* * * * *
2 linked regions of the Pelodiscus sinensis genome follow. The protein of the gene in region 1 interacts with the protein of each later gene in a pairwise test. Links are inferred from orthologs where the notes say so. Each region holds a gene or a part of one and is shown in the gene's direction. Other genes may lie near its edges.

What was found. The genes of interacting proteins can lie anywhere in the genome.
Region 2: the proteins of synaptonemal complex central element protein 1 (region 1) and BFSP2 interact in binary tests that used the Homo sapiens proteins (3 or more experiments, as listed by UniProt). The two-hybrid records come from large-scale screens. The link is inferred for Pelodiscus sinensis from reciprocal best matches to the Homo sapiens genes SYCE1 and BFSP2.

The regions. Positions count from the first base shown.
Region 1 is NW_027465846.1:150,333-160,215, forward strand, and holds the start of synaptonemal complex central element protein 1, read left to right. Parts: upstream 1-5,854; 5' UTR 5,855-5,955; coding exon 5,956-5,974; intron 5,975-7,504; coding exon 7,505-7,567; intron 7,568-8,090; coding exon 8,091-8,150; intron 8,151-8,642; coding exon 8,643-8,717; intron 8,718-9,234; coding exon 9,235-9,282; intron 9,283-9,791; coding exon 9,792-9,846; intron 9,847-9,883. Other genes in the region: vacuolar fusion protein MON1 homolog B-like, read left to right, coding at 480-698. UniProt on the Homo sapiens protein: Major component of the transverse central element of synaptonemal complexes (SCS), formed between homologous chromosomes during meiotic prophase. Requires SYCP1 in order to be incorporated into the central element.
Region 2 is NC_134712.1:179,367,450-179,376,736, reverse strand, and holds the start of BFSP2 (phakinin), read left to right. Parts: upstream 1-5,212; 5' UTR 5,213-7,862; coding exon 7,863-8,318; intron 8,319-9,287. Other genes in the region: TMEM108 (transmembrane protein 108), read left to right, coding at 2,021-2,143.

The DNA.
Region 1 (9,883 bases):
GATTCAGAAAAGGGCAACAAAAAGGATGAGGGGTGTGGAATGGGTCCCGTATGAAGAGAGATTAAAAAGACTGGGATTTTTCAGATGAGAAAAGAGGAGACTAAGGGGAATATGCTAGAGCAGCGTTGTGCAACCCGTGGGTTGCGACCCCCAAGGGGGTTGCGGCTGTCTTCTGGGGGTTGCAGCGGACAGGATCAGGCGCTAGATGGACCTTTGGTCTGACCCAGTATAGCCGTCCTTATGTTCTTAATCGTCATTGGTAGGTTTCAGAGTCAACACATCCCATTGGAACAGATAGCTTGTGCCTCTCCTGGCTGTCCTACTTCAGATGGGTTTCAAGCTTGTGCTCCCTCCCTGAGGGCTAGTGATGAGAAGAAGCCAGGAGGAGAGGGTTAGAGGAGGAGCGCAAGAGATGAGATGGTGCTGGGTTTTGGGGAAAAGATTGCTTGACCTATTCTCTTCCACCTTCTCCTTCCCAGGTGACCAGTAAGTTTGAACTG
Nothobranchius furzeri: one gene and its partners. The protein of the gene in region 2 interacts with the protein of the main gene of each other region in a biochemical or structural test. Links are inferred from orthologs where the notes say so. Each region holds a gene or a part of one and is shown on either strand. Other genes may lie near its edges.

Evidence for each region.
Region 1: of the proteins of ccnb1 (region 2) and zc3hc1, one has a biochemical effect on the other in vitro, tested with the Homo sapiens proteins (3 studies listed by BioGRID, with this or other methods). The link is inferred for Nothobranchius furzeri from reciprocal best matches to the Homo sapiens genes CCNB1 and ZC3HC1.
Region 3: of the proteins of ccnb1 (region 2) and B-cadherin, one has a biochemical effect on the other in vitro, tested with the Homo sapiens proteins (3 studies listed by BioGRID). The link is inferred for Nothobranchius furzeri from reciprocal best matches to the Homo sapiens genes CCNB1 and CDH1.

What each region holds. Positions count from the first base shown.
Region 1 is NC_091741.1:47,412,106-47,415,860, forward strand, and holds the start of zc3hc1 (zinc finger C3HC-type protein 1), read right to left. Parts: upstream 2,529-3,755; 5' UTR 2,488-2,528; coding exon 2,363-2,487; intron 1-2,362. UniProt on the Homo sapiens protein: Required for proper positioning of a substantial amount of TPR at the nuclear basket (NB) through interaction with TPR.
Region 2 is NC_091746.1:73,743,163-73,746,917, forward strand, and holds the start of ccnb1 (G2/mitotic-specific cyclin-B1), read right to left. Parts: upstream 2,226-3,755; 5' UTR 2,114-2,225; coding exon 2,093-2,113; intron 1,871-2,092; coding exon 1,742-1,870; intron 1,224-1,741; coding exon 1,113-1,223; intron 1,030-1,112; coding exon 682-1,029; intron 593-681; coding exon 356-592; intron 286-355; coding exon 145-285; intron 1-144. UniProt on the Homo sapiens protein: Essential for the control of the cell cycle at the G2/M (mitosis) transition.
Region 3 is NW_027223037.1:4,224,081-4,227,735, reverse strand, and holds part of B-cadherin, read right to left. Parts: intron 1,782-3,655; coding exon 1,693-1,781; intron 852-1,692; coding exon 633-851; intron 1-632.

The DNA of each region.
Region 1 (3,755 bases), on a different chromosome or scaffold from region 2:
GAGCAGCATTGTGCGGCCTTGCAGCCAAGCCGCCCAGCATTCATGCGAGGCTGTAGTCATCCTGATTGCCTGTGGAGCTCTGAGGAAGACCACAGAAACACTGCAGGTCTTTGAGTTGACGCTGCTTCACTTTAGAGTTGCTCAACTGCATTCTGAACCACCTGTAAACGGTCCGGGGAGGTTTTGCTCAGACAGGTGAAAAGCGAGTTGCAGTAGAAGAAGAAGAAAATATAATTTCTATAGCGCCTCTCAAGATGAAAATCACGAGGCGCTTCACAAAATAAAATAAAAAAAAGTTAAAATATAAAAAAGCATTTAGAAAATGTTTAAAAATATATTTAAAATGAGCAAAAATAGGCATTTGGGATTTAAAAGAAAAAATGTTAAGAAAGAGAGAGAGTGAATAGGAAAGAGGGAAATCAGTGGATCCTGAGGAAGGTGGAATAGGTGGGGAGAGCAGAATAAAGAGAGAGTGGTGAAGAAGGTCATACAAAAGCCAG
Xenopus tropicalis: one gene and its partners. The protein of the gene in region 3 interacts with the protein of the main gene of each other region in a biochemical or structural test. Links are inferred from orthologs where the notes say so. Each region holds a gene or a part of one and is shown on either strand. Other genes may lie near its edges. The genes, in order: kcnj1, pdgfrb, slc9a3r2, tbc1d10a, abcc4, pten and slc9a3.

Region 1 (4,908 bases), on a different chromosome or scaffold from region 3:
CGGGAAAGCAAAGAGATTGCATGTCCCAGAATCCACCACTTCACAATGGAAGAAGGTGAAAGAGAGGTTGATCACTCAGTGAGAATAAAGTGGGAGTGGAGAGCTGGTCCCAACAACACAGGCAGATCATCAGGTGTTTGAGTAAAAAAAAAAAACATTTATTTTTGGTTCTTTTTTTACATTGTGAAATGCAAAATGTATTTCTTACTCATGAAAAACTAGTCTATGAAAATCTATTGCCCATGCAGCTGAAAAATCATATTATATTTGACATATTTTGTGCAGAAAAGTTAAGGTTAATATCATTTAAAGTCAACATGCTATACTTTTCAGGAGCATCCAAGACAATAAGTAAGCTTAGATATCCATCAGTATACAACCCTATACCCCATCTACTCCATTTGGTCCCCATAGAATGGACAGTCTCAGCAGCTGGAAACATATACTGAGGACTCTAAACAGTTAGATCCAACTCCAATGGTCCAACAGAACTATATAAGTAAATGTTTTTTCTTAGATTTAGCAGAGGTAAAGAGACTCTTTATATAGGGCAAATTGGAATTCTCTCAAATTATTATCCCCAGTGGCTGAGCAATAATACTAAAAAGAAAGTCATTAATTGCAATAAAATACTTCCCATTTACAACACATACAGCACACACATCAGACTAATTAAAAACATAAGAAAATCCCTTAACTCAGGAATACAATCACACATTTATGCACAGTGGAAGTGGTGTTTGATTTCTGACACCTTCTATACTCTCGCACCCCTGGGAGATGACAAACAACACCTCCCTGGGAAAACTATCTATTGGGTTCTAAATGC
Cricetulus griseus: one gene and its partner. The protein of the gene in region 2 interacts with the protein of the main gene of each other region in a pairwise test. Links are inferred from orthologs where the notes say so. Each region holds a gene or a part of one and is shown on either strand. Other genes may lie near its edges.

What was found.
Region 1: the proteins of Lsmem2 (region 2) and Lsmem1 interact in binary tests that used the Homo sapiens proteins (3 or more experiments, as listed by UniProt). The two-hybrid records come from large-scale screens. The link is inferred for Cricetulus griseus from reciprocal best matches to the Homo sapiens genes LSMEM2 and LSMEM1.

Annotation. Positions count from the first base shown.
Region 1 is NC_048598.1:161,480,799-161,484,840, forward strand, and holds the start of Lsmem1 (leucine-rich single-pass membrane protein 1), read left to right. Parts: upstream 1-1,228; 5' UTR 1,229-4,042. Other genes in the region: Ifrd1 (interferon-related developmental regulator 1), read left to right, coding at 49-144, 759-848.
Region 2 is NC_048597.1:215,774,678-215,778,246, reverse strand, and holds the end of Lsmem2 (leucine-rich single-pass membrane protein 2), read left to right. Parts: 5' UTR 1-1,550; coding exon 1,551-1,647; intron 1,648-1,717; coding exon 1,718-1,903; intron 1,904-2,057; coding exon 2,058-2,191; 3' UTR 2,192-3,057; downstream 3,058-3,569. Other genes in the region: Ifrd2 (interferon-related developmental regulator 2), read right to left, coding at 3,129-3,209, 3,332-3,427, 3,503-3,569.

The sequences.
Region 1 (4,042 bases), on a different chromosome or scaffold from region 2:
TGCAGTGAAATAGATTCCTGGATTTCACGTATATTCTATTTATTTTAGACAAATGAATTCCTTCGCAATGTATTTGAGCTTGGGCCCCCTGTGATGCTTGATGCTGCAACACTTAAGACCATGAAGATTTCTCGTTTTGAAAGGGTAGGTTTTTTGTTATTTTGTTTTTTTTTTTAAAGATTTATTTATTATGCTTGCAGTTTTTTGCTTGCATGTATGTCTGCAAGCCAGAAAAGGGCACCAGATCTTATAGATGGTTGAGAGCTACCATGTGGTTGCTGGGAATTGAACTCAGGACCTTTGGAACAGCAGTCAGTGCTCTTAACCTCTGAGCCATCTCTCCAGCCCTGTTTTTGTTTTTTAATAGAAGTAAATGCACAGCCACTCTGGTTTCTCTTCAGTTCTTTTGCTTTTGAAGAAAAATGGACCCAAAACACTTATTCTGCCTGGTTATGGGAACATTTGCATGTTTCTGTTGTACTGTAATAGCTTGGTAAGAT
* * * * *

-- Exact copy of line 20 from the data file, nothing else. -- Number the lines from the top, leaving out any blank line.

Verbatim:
GAGCAGCATTGTGCGGCCTTGCAGCCAAGCCGCCCAGCATTCATGCGAGGCTGTAGTCATCCTGATTGCCTGTGGAGCTCTGAGGAAGACCACAGAAACACTGCAGGTCTTTGAGTTGACGCTGCTTCACTTTAGAGTTGCTCAACTGCATTCTGAACCACCTGTAAACGGTCCGGGGAGGTTTTGCTCAGACAGGTGAAAAGCGAGTTGCAGTAGAAGAAGAAGAAAATATAATTTCTATAGCGCCTCTCAAGATGAAAATCACGAGGCGCTTCACAAAATAAAATAAAAAAAAGTTAAAATATAAAAAAGCATTTAGAAAATGTTTAAAAATATATTTAAAATGAGCAAAAATAGGCATTTGGGATTTAAAAGAAAAAATGTTAAGAAAGAGAGAGAGTGAATAGGAAAGAGGGAAATCAGTGGATCCTGAGGAAGGTGGAATAGGTGGGGAGAGCAGAATAAAGAGAGAGTGGTGAAGAAGGTCATACAAAAGCCAG